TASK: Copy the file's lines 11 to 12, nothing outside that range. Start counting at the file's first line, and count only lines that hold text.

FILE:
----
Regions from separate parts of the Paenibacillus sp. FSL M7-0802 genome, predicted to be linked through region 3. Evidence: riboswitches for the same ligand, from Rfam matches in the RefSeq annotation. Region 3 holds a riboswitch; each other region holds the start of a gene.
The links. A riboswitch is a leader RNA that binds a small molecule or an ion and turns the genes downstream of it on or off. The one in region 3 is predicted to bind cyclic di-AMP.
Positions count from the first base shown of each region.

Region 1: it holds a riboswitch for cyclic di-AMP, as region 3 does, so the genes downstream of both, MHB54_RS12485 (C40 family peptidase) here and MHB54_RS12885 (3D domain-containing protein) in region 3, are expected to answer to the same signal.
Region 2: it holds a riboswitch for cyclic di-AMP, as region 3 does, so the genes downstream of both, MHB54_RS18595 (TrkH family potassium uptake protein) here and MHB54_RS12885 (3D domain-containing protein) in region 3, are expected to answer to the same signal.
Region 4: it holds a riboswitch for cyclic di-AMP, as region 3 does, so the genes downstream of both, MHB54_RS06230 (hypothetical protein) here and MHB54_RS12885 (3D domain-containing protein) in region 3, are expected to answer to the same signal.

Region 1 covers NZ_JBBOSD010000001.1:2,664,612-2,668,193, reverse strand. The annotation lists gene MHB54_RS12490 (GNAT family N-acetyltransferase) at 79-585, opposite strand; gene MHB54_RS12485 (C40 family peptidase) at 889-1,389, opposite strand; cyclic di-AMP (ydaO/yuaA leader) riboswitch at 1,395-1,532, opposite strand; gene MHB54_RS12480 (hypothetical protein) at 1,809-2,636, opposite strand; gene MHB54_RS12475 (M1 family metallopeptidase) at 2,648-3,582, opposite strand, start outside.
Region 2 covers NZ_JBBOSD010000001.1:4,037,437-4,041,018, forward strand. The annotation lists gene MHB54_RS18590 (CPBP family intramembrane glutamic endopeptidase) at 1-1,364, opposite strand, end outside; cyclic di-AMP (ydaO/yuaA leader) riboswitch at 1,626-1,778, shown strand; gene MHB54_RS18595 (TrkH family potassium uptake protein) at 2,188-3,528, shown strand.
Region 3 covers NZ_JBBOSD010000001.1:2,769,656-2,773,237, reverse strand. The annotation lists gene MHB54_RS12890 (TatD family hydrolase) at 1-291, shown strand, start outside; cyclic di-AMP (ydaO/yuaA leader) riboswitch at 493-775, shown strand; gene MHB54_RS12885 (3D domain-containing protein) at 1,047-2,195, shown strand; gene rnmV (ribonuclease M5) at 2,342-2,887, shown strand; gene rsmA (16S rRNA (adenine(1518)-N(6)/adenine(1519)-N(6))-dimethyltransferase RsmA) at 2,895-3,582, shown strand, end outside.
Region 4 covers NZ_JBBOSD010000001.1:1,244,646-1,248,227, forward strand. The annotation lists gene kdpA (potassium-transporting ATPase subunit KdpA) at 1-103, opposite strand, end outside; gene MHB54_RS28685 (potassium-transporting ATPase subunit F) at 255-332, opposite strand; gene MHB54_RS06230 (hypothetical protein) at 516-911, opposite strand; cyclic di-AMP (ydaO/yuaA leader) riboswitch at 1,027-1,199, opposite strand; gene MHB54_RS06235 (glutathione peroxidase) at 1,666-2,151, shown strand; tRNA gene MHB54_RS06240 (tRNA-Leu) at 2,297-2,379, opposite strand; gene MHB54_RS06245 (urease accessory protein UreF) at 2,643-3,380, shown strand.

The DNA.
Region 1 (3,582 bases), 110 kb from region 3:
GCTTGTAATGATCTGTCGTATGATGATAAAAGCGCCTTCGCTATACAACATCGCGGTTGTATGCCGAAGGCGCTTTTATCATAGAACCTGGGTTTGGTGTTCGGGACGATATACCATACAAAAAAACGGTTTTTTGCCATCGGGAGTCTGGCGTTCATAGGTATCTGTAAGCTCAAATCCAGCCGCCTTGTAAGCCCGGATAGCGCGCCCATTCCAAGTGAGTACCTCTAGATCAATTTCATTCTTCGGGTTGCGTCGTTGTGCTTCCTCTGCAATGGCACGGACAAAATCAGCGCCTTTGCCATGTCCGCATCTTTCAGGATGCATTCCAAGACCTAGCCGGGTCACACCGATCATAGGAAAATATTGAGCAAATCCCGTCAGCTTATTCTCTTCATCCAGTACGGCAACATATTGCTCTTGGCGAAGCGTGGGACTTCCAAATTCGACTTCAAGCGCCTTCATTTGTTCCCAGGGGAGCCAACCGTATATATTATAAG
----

The DNA.
Region 1 (3,582 bases), 110 kb from region 3: